As the traditional structures around adoption are dismantled, the important protections that they offered may be lost. What remains has sent everyone involved in adoption clamoring for their "rights." Parent's rights, the right to search records, the right to choose, civil rights, adoptee rights are just a few of the causes for which groups have formed. As each group draws attention to its claims, they lobby government and media to change both laws and public attitudes to protect their "rights."
What the various "rights" groups in adoption are failing to do, and what society has continually failed to do, is treat adoption as a covenant. Children are not the property of their parents. They cannot be bought, sold, bartered, or claimed simply on the basis of a biological tie. Nor should they be the subjects of social experimentation. Rights in adoption have corresponding responsibilities. To make adoption work, all involved must make a sacred promise to one another and to God that everyone will be protected, most especially the innocent child.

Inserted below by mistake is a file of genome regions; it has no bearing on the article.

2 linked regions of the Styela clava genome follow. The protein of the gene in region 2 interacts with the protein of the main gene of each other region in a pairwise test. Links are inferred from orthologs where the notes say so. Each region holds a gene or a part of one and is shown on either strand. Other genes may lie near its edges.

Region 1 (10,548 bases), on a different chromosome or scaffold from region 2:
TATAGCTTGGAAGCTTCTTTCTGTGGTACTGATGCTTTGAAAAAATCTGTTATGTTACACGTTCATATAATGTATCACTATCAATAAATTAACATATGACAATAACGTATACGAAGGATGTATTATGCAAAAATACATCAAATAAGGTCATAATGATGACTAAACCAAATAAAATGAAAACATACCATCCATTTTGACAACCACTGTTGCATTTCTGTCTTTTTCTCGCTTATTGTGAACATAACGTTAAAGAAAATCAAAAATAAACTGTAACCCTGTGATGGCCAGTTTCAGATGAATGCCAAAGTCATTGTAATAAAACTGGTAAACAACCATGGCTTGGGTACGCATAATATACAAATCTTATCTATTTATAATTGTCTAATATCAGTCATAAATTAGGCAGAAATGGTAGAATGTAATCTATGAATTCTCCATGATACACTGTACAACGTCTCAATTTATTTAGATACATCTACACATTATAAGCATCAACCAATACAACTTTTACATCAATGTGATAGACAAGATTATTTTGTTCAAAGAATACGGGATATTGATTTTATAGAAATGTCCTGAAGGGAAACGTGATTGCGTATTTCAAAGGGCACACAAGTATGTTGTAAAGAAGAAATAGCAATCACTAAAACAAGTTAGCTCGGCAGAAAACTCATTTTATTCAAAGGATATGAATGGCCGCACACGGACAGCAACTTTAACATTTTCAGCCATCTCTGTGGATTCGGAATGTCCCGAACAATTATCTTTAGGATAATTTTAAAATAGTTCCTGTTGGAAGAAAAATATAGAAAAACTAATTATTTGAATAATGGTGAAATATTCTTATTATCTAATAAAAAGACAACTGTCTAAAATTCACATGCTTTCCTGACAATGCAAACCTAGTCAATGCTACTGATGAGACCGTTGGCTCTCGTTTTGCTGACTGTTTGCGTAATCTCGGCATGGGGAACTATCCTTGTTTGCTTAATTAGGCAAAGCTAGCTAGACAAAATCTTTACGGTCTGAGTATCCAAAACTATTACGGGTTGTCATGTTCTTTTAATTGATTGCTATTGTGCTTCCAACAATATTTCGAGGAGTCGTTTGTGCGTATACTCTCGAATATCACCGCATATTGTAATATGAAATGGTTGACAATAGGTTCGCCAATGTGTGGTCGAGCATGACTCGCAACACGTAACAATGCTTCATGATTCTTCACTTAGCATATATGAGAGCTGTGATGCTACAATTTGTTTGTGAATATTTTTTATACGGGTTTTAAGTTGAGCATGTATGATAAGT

Sadly, what we seem to have is a modern day Tower of Babel. As every one involved seems to talk at and past one another about "rights," no one seems to understand what is at stake. As Catholics, we need to start the translation process. We must promote within the Church and in the rest of society the benefits of a model of adoption based on covenant. Society must continue to guarantee that covenant by ensuring that adoption meets a high standard of practice that cares for and protects the child as well as the biological and adoptive families. When adoption is reunited with its roots of faith, covenant, sacrifice, and love, and when society supports the covenant with legal protections, we will all then have a reason to celebrate adoption.
Brenda Destro holds a D.S.W. from Catholic University of America and is an adjunct professor at the John Paul II Institute. Her work in counseling, sexuality education, and adoption issues spans three decades.